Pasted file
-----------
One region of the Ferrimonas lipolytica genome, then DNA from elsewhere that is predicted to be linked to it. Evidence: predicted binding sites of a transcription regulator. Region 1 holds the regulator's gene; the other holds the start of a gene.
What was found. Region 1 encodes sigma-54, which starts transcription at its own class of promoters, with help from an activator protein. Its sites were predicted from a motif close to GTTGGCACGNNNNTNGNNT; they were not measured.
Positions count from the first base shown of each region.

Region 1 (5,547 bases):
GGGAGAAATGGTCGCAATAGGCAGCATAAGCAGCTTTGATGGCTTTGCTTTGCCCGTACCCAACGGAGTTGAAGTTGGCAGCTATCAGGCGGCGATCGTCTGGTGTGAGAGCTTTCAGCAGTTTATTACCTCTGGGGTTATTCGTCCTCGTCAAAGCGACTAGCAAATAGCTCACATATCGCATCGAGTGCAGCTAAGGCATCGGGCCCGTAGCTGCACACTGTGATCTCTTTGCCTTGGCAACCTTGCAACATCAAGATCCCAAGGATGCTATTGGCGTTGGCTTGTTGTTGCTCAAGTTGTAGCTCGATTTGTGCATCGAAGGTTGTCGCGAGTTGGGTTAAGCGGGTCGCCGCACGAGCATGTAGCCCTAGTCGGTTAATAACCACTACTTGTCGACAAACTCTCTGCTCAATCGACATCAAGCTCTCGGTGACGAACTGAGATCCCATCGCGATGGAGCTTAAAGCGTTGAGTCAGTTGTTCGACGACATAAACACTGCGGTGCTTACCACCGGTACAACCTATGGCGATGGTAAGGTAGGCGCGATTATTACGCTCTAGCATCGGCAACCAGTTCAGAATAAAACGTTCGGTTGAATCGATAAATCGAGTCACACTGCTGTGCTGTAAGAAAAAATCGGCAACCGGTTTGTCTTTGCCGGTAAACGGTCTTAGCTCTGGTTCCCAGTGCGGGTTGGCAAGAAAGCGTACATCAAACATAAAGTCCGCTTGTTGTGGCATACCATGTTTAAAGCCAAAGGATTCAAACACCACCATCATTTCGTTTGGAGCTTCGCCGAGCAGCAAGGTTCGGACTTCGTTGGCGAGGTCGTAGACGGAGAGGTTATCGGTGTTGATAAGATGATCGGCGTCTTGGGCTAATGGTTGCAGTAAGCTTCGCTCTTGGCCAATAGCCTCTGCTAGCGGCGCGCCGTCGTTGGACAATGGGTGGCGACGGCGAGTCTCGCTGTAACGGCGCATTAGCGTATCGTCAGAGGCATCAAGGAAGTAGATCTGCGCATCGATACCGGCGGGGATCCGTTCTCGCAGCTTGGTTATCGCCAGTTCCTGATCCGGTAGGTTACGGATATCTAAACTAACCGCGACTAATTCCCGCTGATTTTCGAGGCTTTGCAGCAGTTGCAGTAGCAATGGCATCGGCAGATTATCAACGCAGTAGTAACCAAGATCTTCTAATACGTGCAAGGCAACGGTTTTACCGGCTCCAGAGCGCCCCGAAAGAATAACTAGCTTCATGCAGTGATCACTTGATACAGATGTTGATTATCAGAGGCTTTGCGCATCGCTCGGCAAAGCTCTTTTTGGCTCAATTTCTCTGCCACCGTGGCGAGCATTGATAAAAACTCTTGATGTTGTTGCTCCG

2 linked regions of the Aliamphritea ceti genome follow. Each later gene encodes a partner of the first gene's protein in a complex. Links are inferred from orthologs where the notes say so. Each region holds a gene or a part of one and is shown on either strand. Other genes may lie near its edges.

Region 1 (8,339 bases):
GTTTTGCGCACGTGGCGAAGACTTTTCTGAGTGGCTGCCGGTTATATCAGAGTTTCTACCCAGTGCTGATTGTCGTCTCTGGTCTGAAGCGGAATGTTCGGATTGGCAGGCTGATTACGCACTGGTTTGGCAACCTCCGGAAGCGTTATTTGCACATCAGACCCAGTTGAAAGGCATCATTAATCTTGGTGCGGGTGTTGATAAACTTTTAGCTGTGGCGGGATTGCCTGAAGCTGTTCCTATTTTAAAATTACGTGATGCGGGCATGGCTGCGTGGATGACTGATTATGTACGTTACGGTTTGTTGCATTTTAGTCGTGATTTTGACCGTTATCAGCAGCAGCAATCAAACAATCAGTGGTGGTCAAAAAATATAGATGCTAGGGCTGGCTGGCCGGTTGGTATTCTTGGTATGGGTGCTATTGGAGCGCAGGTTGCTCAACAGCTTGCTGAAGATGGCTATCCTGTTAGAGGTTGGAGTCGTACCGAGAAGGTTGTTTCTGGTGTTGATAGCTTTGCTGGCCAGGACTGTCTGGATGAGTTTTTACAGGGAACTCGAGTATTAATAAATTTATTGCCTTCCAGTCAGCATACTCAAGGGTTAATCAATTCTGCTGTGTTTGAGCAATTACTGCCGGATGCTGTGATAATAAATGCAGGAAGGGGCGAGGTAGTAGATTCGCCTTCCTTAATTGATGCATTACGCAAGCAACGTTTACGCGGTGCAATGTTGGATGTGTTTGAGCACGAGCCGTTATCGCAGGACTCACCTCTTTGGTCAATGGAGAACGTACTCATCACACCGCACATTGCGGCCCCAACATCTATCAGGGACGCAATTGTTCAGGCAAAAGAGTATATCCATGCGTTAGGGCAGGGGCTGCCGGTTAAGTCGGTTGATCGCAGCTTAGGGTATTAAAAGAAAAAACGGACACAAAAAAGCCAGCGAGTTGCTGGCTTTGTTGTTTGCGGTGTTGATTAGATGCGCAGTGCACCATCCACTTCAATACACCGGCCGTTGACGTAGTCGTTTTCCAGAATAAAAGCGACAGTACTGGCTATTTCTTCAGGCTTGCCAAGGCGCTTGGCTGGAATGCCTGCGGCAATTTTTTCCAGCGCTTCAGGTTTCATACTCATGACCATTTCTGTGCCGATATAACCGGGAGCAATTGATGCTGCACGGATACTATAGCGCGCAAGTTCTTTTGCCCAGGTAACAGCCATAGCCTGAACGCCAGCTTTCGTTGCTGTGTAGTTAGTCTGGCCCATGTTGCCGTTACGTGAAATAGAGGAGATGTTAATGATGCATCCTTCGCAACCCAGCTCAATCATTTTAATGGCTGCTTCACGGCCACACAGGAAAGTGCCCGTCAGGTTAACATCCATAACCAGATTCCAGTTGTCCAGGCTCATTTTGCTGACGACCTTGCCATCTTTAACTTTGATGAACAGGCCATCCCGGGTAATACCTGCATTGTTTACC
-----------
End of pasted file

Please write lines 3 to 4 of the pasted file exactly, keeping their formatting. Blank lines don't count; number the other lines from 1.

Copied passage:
Positions count from the first base shown of each region.

Region 1 (5,547 bases):